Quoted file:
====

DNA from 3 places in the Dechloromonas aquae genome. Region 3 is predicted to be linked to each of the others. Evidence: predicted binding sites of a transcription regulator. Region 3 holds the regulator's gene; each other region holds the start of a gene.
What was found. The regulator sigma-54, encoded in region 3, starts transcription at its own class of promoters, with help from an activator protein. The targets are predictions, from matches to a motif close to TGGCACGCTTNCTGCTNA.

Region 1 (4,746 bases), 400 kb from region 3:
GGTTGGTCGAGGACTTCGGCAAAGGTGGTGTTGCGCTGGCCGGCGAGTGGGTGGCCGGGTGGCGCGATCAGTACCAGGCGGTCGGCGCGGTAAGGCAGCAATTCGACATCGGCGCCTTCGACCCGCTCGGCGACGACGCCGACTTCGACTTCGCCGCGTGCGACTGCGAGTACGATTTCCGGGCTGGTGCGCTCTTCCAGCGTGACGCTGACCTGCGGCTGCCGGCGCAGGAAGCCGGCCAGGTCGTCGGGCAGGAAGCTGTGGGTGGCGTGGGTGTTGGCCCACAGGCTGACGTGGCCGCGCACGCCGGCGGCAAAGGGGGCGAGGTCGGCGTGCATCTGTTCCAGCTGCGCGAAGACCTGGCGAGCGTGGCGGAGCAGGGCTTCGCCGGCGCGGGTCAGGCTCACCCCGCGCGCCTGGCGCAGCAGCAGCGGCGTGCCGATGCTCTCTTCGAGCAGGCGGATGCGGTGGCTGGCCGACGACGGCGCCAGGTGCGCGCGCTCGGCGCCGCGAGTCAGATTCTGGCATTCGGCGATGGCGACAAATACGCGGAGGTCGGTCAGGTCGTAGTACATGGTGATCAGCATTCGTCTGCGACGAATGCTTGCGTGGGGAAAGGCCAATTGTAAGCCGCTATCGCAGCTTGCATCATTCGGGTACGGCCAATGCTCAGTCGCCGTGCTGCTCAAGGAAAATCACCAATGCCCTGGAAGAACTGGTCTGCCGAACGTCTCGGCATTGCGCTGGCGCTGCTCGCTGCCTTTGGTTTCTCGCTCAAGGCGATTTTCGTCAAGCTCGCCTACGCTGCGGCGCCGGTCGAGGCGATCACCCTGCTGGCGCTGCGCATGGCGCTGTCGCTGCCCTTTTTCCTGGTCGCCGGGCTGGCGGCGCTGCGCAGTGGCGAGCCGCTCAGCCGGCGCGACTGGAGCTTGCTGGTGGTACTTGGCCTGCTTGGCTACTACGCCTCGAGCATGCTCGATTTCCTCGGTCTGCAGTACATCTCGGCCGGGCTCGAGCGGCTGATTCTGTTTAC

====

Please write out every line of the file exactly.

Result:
DNA from 3 places in the Dechloromonas aquae genome. Region 3 is predicted to be linked to each of the others. Evidence: predicted binding sites of a transcription regulator. Region 3 holds the regulator's gene; each other region holds the start of a gene.
What was found. The regulator sigma-54, encoded in region 3, starts transcription at its own class of promoters, with help from an activator protein. The targets are predictions, from matches to a motif close to TGGCACGCTTNCTGCTNA.

Region 1 (4,746 bases), 400 kb from region 3:
GGTTGGTCGAGGACTTCGGCAAAGGTGGTGTTGCGCTGGCCGGCGAGTGGGTGGCCGGGTGGCGCGATCAGTACCAGGCGGTCGGCGCGGTAAGGCAGCAATTCGACATCGGCGCCTTCGACCCGCTCGGCGACGACGCCGACTTCGACTTCGCCGCGTGCGACTGCGAGTACGATTTCCGGGCTGGTGCGCTCTTCCAGCGTGACGCTGACCTGCGGCTGCCGGCGCAGGAAGCCGGCCAGGTCGTCGGGCAGGAAGCTGTGGGTGGCGTGGGTGTTGGCCCACAGGCTGACGTGGCCGCGCACGCCGGCGGCAAAGGGGGCGAGGTCGGCGTGCATCTGTTCCAGCTGCGCGAAGACCTGGCGAGCGTGGCGGAGCAGGGCTTCGCCGGCGCGGGTCAGGCTCACCCCGCGCGCCTGGCGCAGCAGCAGCGGCGTGCCGATGCTCTCTTCGAGCAGGCGGATGCGGTGGCTGGCCGACGACGGCGCCAGGTGCGCGCGCTCGGCGCCGCGAGTCAGATTCTGGCATTCGGCGATGGCGACAAATACGCGGAGGTCGGTCAGGTCGTAGTACATGGTGATCAGCATTCGTCTGCGACGAATGCTTGCGTGGGGAAAGGCCAATTGTAAGCCGCTATCGCAGCTTGCATCATTCGGGTACGGCCAATGCTCAGTCGCCGTGCTGCTCAAGGAAAATCACCAATGCCCTGGAAGAACTGGTCTGCCGAACGTCTCGGCATTGCGCTGGCGCTGCTCGCTGCCTTTGGTTTCTCGCTCAAGGCGATTTTCGTCAAGCTCGCCTACGCTGCGGCGCCGGTCGAGGCGATCACCCTGCTGGCGCTGCGCATGGCGCTGTCGCTGCCCTTTTTCCTGGTCGCCGGGCTGGCGGCGCTGCGCAGTGGCGAGCCGCTCAGCCGGCGCGACTGGAGCTTGCTGGTGGTACTTGGCCTGCTTGGCTACTACGCCTCGAGCATGCTCGATTTCCTCGGTCTGCAGTACATCTCGGCCGGGCTCGAGCGGCTGATTCTGTTTAC